Trump Attorney Reverses Controversial Claim of Judge’s ‘Incestuous’ Conflict in E. Jean Carroll Case

New York, NY – Alina Habba, one of Donald Trump’s attorneys, has retracted a recent claim regarding a judge’s alleged conflict of interest in E. Jean Carroll’s defamation case against the former president. The claim, which suggested an “insane” and “incestuous” conflict, was based on the judge’s prior association with one of Carroll’s lawyers at a major law firm. However, Habba quickly rescinded her statement after realizing that she herself had briefly worked at the same firm as one of Carroll’s attorneys.

The connection between Judge Lewis Kaplan and Roberta Kaplan, who represented Carroll, was brought to light by an anonymous former partner at Paul, Weiss, Rifkind, Wharton & Garrison in a New York Post article. According to the former partner, Judge Kaplan had served as a mentor to Roberta Kaplan during their two-year overlap at the firm from 1992 to 1994.

Habba’s retraction comes just one day after a jury awarded Carroll a massive $83.3 million judgment against Trump in her defamation case. This is the second courtroom loss for Trump in recent months, further bolstering Carroll’s allegations.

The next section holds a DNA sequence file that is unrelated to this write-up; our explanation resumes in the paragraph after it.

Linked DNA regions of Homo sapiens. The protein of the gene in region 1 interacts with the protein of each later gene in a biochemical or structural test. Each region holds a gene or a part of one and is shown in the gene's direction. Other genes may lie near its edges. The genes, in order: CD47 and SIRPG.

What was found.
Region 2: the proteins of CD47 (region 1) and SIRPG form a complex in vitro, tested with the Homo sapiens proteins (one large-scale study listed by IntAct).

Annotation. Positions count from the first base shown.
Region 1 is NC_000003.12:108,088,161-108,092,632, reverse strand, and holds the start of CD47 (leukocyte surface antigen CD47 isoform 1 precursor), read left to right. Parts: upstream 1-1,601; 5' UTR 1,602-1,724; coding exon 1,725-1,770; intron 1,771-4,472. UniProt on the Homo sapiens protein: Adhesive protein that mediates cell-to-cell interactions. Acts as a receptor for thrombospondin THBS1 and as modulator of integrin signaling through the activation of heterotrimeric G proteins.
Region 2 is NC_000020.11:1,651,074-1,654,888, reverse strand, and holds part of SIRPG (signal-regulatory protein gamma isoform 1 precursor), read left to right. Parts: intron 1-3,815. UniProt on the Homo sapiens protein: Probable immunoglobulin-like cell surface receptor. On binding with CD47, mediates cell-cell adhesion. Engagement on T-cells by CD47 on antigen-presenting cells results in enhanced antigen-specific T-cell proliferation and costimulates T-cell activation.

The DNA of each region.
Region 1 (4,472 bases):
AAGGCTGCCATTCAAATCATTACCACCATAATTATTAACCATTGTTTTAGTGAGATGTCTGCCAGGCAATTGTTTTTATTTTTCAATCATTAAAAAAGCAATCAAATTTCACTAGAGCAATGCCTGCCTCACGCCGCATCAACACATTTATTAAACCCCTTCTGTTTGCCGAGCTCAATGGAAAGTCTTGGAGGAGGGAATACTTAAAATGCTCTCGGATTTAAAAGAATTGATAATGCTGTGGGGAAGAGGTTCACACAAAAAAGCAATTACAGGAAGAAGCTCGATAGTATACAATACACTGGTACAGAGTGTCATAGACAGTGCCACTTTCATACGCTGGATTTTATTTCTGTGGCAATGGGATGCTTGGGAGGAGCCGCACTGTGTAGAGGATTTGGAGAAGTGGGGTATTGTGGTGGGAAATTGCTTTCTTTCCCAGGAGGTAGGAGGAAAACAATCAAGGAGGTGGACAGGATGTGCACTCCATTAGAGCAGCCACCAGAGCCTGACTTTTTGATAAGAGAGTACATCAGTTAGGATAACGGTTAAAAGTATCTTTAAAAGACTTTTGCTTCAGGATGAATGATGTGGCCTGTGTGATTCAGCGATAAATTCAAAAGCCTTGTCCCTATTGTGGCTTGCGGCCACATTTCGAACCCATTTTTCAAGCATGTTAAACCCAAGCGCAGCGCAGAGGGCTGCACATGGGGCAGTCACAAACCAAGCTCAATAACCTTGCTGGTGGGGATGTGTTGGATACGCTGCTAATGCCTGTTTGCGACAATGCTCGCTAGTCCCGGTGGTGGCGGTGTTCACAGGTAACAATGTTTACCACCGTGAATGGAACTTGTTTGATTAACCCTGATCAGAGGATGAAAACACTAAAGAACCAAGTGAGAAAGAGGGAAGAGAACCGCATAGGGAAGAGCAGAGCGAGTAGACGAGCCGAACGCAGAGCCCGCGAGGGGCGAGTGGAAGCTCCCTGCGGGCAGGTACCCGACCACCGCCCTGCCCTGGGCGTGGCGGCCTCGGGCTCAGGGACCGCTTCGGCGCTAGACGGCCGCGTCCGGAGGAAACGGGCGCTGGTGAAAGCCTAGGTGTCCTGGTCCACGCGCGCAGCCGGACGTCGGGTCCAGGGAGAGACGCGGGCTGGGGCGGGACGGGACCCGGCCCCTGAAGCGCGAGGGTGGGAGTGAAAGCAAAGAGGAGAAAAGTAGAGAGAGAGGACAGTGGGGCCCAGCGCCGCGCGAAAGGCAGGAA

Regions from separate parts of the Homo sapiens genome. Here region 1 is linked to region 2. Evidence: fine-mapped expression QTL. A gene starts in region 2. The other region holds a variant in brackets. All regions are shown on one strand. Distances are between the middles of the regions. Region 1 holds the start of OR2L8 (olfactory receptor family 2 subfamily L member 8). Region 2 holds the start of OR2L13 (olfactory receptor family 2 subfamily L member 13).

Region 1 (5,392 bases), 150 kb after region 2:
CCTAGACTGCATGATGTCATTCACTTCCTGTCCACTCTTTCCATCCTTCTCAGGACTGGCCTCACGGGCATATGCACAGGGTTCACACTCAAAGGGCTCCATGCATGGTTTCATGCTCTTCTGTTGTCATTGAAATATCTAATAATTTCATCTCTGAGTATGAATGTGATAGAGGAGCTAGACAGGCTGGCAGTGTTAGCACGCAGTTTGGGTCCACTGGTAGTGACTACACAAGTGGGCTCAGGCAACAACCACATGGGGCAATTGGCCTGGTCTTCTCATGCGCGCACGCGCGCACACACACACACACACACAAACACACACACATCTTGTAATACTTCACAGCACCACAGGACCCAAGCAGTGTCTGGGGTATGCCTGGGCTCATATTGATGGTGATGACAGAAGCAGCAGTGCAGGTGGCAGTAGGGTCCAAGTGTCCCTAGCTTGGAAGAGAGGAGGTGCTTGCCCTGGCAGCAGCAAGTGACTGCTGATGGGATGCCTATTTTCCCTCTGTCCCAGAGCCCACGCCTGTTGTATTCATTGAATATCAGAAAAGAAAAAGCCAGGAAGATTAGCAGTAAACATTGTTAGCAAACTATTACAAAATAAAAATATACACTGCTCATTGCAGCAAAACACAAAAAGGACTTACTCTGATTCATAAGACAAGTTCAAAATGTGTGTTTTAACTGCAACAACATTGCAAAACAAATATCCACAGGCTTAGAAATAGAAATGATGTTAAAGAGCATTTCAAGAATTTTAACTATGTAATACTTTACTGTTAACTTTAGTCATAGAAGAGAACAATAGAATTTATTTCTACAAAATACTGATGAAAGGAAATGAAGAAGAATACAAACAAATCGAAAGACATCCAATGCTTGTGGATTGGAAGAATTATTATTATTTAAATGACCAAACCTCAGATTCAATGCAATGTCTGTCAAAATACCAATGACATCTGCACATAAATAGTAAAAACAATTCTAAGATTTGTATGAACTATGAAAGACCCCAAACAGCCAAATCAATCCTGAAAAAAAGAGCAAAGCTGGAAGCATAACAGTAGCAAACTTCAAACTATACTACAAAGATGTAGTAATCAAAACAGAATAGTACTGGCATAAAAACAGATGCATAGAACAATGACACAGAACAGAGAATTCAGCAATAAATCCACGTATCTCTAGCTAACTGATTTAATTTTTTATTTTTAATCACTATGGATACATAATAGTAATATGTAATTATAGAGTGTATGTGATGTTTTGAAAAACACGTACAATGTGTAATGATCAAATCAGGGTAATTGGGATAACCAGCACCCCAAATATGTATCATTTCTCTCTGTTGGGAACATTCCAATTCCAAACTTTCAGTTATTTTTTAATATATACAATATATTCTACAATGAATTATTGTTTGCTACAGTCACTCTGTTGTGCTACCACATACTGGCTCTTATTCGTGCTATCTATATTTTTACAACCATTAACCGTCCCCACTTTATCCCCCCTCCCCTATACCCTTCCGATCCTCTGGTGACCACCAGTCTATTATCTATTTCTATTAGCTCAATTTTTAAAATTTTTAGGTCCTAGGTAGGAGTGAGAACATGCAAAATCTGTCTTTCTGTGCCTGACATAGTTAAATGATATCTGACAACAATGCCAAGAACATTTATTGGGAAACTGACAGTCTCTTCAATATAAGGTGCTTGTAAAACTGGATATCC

In a letter addressed to the court, Habba acknowledged the many clashes between the judge and defense counsel during the underlying defamation case and subsequent damages trial. She expressed concerns over the court’s rulings, tone, and demeanor, which she believes displayed preferential treatment towards Carroll’s counsel. Habba indicated that this information would be used in the appeal against last week’s verdict.

Responding to the allegations, Roberta Kaplan strongly denied the claims, calling them “utterly baseless” in her own letter. She also threatened to seek sanctions against Habba for attempting to discredit the court. Emphasizing the brief period in which she worked at the law firm, Kaplan stated that she had no recollection of ever interacting with Judge Kaplan during that time.

Following Kaplan’s response, Habba swiftly backed off her claims in another letter, stating that her filing was simply meant to inquire about the validity of the New York Post’s reporting. She concluded that since Kaplan had denied any mentor-mentee relationship with the judge, the matter had seemingly been resolved.